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Publication numberUS6055953 A
Publication typeGrant
Application numberUS 08/912,348
Publication dateMay 2, 2000
Filing dateAug 18, 1997
Priority dateAug 24, 1996
Fee statusLapsed
Also published asDE19634299A1, EP0829627A2, EP0829627A3, EP0829627B1
Publication number08912348, 912348, US 6055953 A, US 6055953A, US-A-6055953, US6055953 A, US6055953A
InventorsHans Weickel, Karl Stellwagen, Heinz Willms
Original AssigneeMwm Ag
Export CitationBiBTeX, EndNote, RefMan
External Links: USPTO, USPTO Assignment, Espacenet
Gas engine having roller-shaped rotary slide valve
US 6055953 A
The governor for a gasoline engine is a roller-shaped rotary slide valve (8a, 8b)which permits precise adjustment of the quantity of gas-air mixture supplied to the combustion chamber. The actuation forces for operating the rotary slide valve (8a, 8b) are lower than previously used throttle valves, which permits use of a smaller and less expensive control device for operating the valve.
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What is claimed is:
1. In a gas engine having a crankcase, at least two cylinder/cylinder-head units, each having a combustion chamber, and a flywheel at one end of the engine, the combination comprising:
a manifold on the end of said engine opposite said one end, including first and second ducts for delivering an air-gas mixture to said combustion chambers, respectively, said ducts extending, respectively, from said laterally opposite sides of said manifold to a side of said manifold adapted for connection to said cylinder/cylinder-head units,
first and second parallel vertical holes in said manifold intersecting said first and second ducts, respectively, adjacent said side of said manifold adapted for connection to said cylinder/cylinder-head units and
a roller shaped rotary slide valve in each of said ducts including a tubular flow control element rotatably mounted in each of said first and second vertical holes in intersecting relation to said ducts, respectively,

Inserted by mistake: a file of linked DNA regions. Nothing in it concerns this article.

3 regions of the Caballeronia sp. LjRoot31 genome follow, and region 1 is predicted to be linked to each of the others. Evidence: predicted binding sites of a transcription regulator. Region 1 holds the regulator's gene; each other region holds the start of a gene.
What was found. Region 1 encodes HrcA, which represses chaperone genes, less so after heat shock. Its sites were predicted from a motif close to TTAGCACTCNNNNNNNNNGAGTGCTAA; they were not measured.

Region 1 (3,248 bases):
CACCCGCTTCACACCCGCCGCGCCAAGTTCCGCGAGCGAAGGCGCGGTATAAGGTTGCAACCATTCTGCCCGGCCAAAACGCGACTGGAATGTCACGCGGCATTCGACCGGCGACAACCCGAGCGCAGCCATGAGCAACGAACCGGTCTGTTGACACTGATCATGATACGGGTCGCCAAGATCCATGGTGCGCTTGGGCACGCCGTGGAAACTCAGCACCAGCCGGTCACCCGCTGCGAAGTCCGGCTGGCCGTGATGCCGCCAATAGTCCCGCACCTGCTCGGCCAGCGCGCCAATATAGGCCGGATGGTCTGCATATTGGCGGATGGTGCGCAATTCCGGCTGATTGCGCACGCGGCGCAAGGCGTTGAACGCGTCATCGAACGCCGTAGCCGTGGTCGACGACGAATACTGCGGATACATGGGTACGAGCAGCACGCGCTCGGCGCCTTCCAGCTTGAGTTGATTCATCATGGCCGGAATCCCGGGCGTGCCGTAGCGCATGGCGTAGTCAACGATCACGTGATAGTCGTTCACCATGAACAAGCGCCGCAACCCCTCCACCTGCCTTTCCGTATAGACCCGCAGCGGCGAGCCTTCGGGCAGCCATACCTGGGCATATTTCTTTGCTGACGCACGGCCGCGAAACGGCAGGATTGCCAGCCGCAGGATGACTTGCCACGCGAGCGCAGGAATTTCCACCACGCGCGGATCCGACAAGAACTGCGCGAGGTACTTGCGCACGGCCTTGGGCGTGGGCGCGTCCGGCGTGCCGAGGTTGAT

each of said flow control elements including a plurality of passageways therethrough transverse to the vertical axis of rotation of said flow control element through which said air-gas mixture flows to the associated one of said combustion chambers, said flow control elements being operable upon rotation to govern the quantity of air-gas mixture delivered, respectively, to said combustion chambers, whereby engine speed is controlled; said passageways in each of said flow control elements being parallel to one another and spaced vertically from one another in the direction of said axis of rotation of the associated flow control element.
2. The gas engine of claim 1 wherein each of said flow control elements includes 3 passageways.
3. The gas engine of claim 1, wherein said flow control element is tubular and said passageways are formed by tubular inserts installed in aligned openings in diametrically opposite sides of said tubular flow control element.

This invention relates to a gasoline engine, in particular a four-cycle gasoline engine, having a crankcase, at least one cylinder/cylinder-head unit with a combustion chamber, to which an air-gas mixture is delivered by a mixer or carburetor, and a governor for adjusting the quantity of the air-gas mixture supplied to the combustion chamber.